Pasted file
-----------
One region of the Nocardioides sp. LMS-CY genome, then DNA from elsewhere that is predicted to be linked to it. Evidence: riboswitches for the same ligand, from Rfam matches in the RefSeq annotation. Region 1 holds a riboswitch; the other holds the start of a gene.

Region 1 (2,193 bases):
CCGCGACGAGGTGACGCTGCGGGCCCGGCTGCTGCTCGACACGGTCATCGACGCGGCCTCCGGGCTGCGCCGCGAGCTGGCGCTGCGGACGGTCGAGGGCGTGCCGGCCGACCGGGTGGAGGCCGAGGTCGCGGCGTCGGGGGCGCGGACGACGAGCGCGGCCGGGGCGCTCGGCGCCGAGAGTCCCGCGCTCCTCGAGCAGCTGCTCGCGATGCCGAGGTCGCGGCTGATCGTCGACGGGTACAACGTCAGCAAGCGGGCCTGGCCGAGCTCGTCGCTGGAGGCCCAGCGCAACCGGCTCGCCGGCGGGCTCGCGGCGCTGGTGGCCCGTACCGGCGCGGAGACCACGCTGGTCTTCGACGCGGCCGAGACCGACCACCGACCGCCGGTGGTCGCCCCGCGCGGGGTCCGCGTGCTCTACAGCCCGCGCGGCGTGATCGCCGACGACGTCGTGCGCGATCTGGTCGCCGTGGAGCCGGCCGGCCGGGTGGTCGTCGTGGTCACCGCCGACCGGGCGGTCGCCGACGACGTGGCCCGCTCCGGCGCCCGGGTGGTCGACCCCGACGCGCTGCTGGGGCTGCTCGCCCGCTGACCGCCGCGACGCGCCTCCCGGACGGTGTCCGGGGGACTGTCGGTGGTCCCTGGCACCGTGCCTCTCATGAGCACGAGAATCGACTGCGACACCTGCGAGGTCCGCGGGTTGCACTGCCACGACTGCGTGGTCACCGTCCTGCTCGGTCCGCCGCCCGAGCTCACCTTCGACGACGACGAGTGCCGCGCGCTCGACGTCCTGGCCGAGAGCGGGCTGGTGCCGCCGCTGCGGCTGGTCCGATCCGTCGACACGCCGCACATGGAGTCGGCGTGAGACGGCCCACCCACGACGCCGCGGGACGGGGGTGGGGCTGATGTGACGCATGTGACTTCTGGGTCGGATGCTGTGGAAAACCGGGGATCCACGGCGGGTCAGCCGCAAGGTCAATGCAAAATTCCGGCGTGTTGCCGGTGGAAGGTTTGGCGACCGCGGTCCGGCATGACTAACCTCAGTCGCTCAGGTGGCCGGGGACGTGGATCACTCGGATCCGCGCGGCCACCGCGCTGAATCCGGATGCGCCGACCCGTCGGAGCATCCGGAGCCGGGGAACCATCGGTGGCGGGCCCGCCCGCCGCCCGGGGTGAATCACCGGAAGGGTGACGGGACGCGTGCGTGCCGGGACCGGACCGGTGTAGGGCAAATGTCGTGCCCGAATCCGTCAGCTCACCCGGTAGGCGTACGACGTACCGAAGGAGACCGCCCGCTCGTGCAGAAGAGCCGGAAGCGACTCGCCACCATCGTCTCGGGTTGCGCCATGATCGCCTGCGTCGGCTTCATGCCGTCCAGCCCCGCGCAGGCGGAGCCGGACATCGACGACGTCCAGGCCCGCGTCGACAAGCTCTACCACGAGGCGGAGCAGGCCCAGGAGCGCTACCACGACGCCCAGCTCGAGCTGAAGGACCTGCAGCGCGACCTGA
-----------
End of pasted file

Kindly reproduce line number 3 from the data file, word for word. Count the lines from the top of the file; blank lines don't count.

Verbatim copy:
CCGCGACGAGGTGACGCTGCGGGCCCGGCTGCTGCTCGACACGGTCATCGACGCGGCCTCCGGGCTGCGCCGCGAGCTGGCGCTGCGGACGGTCGAGGGCGTGCCGGCCGACCGGGTGGAGGCCGAGGTCGCGGCGTCGGGGGCGCGGACGACGAGCGCGGCCGGGGCGCTCGGCGCCGAGAGTCCCGCGCTCCTCGAGCAGCTGCTCGCGATGCCGAGGTCGCGGCTGATCGTCGACGGGTACAACGTCAGCAAGCGGGCCTGGCCGAGCTCGTCGCTGGAGGCCCAGCGCAACCGGCTCGCCGGCGGGCTCGCGGCGCTGGTGGCCCGTACCGGCGCGGAGACCACGCTGGTCTTCGACGCGGCCGAGACCGACCACCGACCGCCGGTGGTCGCCCCGCGCGGGGTCCGCGTGCTCTACAGCCCGCGCGGCGTGATCGCCGACGACGTCGTGCGCGATCTGGTCGCCGTGGAGCCGGCCGGCCGGGTGGTCGTCGTGGTCACCGCCGACCGGGCGGTCGCCGACGACGTGGCCCGCTCCGGCGCCCGGGTGGTCGACCCCGACGCGCTGCTGGGGCTGCTCGCCCGCTGACCGCCGCGACGCGCCTCCCGGACGGTGTCCGGGGGACTGTCGGTGGTCCCTGGCACCGTGCCTCTCATGAGCACGAGAATCGACTGCGACACCTGCGAGGTCCGCGGGTTGCACTGCCACGACTGCGTGGTCACCGTCCTGCTCGGTCCGCCGCCCGAGCTCACCTTCGACGACGACGAGTGCCGCGCGCTCGACGTCCTGGCCGAGAGCGGGCTGGTGCCGCCGCTGCGGCTGGTCCGATCCGTCGACACGCCGCACATGGAGTCGGCGTGAGACGGCCCACCCACGACGCCGCGGGACGGGGGTGGGGCTGATGTGACGCATGTGACTTCTGGGTCGGATGCTGTGGAAAACCGGGGATCCACGGCGGGTCAGCCGCAAGGTCAATGCAAAATTCCGGCGTGTTGCCGGTGGAAGGTTTGGCGACCGCGGTCCGGCATGACTAACCTCAGTCGCTCAGGTGGCCGGGGACGTGGATCACTCGGATCCGCGCGGCCACCGCGCTGAATCCGGATGCGCCGACCCGTCGGAGCATCCGGAGCCGGGGAACCATCGGTGGCGGGCCCGCCCGCCGCCCGGGGTGAATCACCGGAAGGGTGACGGGACGCGTGCGTGCCGGGACCGGACCGGTGTAGGGCAAATGTCGTGCCCGAATCCGTCAGCTCACCCGGTAGGCGTACGACGTACCGAAGGAGACCGCCCGCTCGTGCAGAAGAGCCGGAAGCGACTCGCCACCATCGTCTCGGGTTGCGCCATGATCGCCTGCGTCGGCTTCATGCCGTCCAGCCCCGCGCAGGCGGAGCCGGACATCGACGACGTCCAGGCCCGCGTCGACAAGCTCTACCACGAGGCGGAGCAGGCCCAGGAGCGCTACCACGACGCCCAGCTCGAGCTGAAGGACCTGCAGCGCGACCTGA